Molex Out, Emcore In

The 10-Gbit/s transceiver market continues to shift, as Molex sells its product lines to Emcore

October 10, 2003

2 Min Read
Molex Out, Emcore In

Molex Inc. (Nasdaq: MOLX/MOLXA) is exiting the 10-Gbit/s Ethernet transceiver business, having sold that product line to Emcore Corp. (Nasdaq: EMKR) yesterday (see Emcore Acquires Molex Unit).

About 17 Molex employees in the appropriately named Downers Grove., Ill., will transfer to Emcore. Financial terms were not disclosed. Molex and Emcore officials were not immediately available for comment.

Emcore sells a variety of materials related to electronics and semiconductors, but the company also has a foot in the optics world, selling Vertical Cavity Surface Emitting Lasers (VCSELs) and some transceivers. The Molex deal beefs up Emcore's array of modules and gives the company some ammunition for the growing 10-Gbit/s Ethernet market.

Molex is best known for selling connectors, although the company still has a few fiber optic products up its sleeve, including 1-Gbit/s transceivers for Ethernet and Fibre Channel. [Ed. note: Molex also removes those unsightly blemishes.]

In the 10-Gbit/s space, Molex was concentrating on the Xenpak and X2 multisource agreements. Presumably, Emcore will also pick up what appears to be the only shipping line of LX4 transceivers, which use a four-lane parallel connection to send 10-Gbit/s Ethernet across older fiber. This could give Emcore an entrée with Cisco, which is determined to ship LX4 ports next year (see LX4 Gets Another Chance and Chip Vendors Vie for Multimode Market).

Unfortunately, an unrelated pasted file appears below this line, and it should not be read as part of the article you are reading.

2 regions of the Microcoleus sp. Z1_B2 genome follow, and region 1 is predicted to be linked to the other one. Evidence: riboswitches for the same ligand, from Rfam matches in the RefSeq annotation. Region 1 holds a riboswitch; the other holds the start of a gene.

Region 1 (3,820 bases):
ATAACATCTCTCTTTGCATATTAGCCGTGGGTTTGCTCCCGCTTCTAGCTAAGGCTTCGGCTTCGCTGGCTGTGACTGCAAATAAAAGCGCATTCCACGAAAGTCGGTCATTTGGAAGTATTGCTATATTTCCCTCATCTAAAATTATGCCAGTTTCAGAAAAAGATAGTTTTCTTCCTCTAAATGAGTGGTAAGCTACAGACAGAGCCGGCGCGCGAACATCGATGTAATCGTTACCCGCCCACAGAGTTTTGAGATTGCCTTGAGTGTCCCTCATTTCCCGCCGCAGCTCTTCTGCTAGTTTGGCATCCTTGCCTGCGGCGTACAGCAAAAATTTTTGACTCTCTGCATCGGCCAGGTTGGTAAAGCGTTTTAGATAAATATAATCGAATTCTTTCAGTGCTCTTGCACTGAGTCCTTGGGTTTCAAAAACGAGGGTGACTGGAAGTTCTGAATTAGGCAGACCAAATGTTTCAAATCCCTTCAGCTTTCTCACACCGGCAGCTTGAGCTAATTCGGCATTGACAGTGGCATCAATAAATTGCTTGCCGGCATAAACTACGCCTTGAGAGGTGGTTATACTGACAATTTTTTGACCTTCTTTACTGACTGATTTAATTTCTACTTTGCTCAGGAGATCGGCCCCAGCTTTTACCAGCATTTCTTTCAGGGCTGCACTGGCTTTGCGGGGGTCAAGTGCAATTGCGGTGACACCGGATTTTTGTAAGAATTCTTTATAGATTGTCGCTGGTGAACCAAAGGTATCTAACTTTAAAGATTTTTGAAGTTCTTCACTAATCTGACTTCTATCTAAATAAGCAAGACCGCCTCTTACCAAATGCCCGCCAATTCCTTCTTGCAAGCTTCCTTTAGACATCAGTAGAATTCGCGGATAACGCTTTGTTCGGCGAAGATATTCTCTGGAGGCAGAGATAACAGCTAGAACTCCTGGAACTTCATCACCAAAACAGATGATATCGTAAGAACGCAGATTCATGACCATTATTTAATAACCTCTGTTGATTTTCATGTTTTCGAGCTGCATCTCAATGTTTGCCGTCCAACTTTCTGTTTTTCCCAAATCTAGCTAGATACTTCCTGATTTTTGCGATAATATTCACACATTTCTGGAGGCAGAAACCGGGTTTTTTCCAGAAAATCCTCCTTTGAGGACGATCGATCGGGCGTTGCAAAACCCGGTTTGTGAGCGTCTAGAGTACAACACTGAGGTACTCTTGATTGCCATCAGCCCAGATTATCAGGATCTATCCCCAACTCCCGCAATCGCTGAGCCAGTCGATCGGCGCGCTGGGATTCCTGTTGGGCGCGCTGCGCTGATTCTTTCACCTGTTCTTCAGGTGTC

The deal reflects an ongoing shift in the transceiver market. Bookham Technology plc (Nasdaq: BKHM; London: BHM) acquired startup Ignis Optics recently, and the management of Optical Communication Products Inc. (OCPI) (Nasdaq: OCPI) is considering a sale of the company, among other options (see Bookham Buys Some More, Bookham Completes Ignis Buy, and OCPI Seeks Alternatives).

Overall, the optical components business is consolidating more quickly than the optical systems business, says Dennis Gallagher, analyst with SoundView Technology Group. In part, that's coming from transceivers, where vendors prefer to sell entire modules rather than lower-margin, discrete components. It also reflects the fact that OEMs prefer to buy from the larger vendors. "Unless you have economies of scale, you're in a worsening position," Gallagher says.

— Craig Matsumoto, Senior Editor, Light Reading

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